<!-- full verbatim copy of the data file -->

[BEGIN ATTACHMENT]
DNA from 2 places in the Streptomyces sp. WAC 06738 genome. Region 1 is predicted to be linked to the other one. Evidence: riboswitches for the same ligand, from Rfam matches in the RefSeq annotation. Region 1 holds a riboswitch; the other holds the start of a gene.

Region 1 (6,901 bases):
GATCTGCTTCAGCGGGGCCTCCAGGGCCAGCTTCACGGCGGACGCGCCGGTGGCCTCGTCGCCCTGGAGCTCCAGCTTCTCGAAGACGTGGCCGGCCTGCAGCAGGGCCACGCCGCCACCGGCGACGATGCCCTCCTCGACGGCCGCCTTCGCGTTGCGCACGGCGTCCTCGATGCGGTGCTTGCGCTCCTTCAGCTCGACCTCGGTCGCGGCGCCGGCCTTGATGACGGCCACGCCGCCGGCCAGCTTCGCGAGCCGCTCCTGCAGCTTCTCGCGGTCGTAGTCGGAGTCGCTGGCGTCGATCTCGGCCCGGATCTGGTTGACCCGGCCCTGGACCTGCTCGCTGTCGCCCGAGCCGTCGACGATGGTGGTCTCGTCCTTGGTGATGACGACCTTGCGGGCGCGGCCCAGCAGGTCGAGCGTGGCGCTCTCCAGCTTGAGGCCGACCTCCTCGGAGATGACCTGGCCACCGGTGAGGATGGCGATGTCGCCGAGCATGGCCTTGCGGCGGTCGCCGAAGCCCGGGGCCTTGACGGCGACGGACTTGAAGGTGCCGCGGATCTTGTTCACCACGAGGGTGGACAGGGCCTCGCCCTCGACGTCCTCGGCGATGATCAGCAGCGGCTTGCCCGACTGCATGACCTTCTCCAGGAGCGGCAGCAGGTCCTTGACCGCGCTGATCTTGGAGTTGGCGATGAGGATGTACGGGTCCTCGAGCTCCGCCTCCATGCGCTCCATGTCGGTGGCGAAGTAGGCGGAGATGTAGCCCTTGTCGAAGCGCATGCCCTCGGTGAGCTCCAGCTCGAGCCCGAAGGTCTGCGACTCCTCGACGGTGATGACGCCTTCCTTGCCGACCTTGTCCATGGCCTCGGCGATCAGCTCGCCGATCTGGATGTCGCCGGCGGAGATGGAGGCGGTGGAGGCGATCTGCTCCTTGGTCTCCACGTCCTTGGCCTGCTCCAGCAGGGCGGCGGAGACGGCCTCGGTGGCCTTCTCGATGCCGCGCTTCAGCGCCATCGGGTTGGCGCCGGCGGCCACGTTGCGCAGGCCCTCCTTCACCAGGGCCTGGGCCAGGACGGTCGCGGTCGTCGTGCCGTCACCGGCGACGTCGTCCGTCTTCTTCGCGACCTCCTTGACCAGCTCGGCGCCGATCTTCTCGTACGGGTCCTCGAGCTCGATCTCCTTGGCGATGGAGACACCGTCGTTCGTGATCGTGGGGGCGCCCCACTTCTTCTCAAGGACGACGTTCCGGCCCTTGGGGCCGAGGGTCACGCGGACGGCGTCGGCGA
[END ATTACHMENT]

DNA from 2 places in the Streptomyces sp. WAC 06738 genome. Region 1 is predicted to be linked to the other one. Evidence: riboswitches for the same ligand, from Rfam matches in the RefSeq annotation. Region 1 holds a riboswitch; the other holds the start of a gene.

Region 1 (6,901 bases):
GATCTGCTTCAGCGGGGCCTCCAGGGCCAGCTTCACGGCGGACGCGCCGGTGGCCTCGTCGCCCTGGAGCTCCAGCTTCTCGAAGACGTGGCCGGCCTGCAGCAGGGCCACGCCGCCACCGGCGACGATGCCCTCCTCGACGGCCGCCTTCGCGTTGCGCACGGCGTCCTCGATGCGGTGCTTGCGCTCCTTCAGCTCGACCTCGGTCGCGGCGCCGGCCTTGATGACGGCCACGCCGCCGGCCAGCTTCGCGAGCCGCTCCTGCAGCTTCTCGCGGTCGTAGTCGGAGTCGCTGGCGTCGATCTCGGCCCGGATCTGGTTGACCCGGCCCTGGACCTGCTCGCTGTCGCCCGAGCCGTCGACGATGGTGGTCTCGTCCTTGGTGATGACGACCTTGCGGGCGCGGCCCAGCAGGTCGAGCGTGGCGCTCTCCAGCTTGAGGCCGACCTCCTCGGAGATGACCTGGCCACCGGTGAGGATGGCGATGTCGCCGAGCATGGCCTTGCGGCGGTCGCCGAAGCCCGGGGCCTTGACGGCGACGGACTTGAAGGTGCCGCGGATCTTGTTCACCACGAGGGTGGACAGGGCCTCGCCCTCGACGTCCTCGGCGATGATCAGCAGCGGCTTGCCCGACTGCATGACCTTCTCCAGGAGCGGCAGCAGGTCCTTGACCGCGCTGATCTTGGAGTTGGCGATGAGGATGTACGGGTCCTCGAGCTCCGCCTCCATGCGCTCCATGTCGGTGGCGAAGTAGGCGGAGATGTAGCCCTTGTCGAAGCGCATGCCCTCGGTGAGCTCCAGCTCGAGCCCGAAGGTCTGCGACTCCTCGACGGTGATGACGCCTTCCTTGCCGACCTTGTCCATGGCCTCGGCGATCAGCTCGCCGATCTGGATGTCGCCGGCGGAGATGGAGGCGGTGGAGGCGATCTGCTCCTTGGTCTCCACGTCCTTGGCCTGCTCCAGCAGGGCGGCGGAGACGGCCTCGGTGGCCTTCTCGATGCCGCGCTTCAGCGCCATCGGGTTGGCGCCGGCGGCCACGTTGCGCAGGCCCTCCTTCACCAGGGCCTGGGCCAGGACGGTCGCGGTCGTCGTGCCGTCACCGGCGACGTCGTCCGTCTTCTTCGCGACCTCCTTGACCAGCTCGGCGCCGATCTTCTCGTACGGGTCCTCGAGCTCGATCTCCTTGGCGATGGAGACACCGTCGTTCGTGATCGTGGGGGCGCCCCACTTCTTCTCAAGGACGACGTTCCGGCCCTTGGGGCCGAGGGTCACGCGGACGGCGTCGGCGA